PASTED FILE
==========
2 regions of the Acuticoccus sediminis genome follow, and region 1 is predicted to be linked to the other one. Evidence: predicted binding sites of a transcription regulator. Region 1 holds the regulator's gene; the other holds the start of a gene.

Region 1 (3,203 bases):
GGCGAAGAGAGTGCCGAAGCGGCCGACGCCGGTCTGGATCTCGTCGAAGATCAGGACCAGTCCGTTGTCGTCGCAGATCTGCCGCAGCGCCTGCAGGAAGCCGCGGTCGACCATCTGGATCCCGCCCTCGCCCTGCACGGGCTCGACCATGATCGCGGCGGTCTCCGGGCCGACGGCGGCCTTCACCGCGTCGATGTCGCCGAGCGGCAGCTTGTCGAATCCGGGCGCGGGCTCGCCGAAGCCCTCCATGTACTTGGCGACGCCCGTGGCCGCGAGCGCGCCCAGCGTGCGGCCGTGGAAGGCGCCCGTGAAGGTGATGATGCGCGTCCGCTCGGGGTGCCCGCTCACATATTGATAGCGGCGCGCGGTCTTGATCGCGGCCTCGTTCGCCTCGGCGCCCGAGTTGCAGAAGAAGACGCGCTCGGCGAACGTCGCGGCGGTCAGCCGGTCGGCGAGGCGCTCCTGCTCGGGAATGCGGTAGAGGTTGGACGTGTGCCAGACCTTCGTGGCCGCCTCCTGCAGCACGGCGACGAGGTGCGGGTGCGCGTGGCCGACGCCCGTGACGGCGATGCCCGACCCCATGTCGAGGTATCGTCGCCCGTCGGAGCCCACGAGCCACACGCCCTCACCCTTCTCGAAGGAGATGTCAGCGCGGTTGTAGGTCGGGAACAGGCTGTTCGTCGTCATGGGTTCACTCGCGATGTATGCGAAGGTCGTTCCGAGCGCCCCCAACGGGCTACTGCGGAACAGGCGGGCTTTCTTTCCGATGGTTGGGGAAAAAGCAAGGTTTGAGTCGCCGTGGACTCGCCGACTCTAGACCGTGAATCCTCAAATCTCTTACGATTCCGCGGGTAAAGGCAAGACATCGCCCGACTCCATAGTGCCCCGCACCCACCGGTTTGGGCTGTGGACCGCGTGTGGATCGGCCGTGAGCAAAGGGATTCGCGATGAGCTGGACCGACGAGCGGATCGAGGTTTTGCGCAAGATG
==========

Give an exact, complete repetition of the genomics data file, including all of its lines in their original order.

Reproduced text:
2 regions of the Acuticoccus sediminis genome follow, and region 1 is predicted to be linked to the other one. Evidence: predicted binding sites of a transcription regulator. Region 1 holds the regulator's gene; the other holds the start of a gene.

Region 1 (3,203 bases):
GGCGAAGAGAGTGCCGAAGCGGCCGACGCCGGTCTGGATCTCGTCGAAGATCAGGACCAGTCCGTTGTCGTCGCAGATCTGCCGCAGCGCCTGCAGGAAGCCGCGGTCGACCATCTGGATCCCGCCCTCGCCCTGCACGGGCTCGACCATGATCGCGGCGGTCTCCGGGCCGACGGCGGCCTTCACCGCGTCGATGTCGCCGAGCGGCAGCTTGTCGAATCCGGGCGCGGGCTCGCCGAAGCCCTCCATGTACTTGGCGACGCCCGTGGCCGCGAGCGCGCCCAGCGTGCGGCCGTGGAAGGCGCCCGTGAAGGTGATGATGCGCGTCCGCTCGGGGTGCCCGCTCACATATTGATAGCGGCGCGCGGTCTTGATCGCGGCCTCGTTCGCCTCGGCGCCCGAGTTGCAGAAGAAGACGCGCTCGGCGAACGTCGCGGCGGTCAGCCGGTCGGCGAGGCGCTCCTGCTCGGGAATGCGGTAGAGGTTGGACGTGTGCCAGACCTTCGTGGCCGCCTCCTGCAGCACGGCGACGAGGTGCGGGTGCGCGTGGCCGACGCCCGTGACGGCGATGCCCGACCCCATGTCGAGGTATCGTCGCCCGTCGGAGCCCACGAGCCACACGCCCTCACCCTTCTCGAAGGAGATGTCAGCGCGGTTGTAGGTCGGGAACAGGCTGTTCGTCGTCATGGGTTCACTCGCGATGTATGCGAAGGTCGTTCCGAGCGCCCCCAACGGGCTACTGCGGAACAGGCGGGCTTTCTTTCCGATGGTTGGGGAAAAAGCAAGGTTTGAGTCGCCGTGGACTCGCCGACTCTAGACCGTGAATCCTCAAATCTCTTACGATTCCGCGGGTAAAGGCAAGACATCGCCCGACTCCATAGTGCCCCGCACCCACCGGTTTGGGCTGTGGACCGCGTGTGGATCGGCCGTGAGCAAAGGGATTCGCGATGAGCTGGACCGACGAGCGGATCGAGGTTTTGCGCAAGATG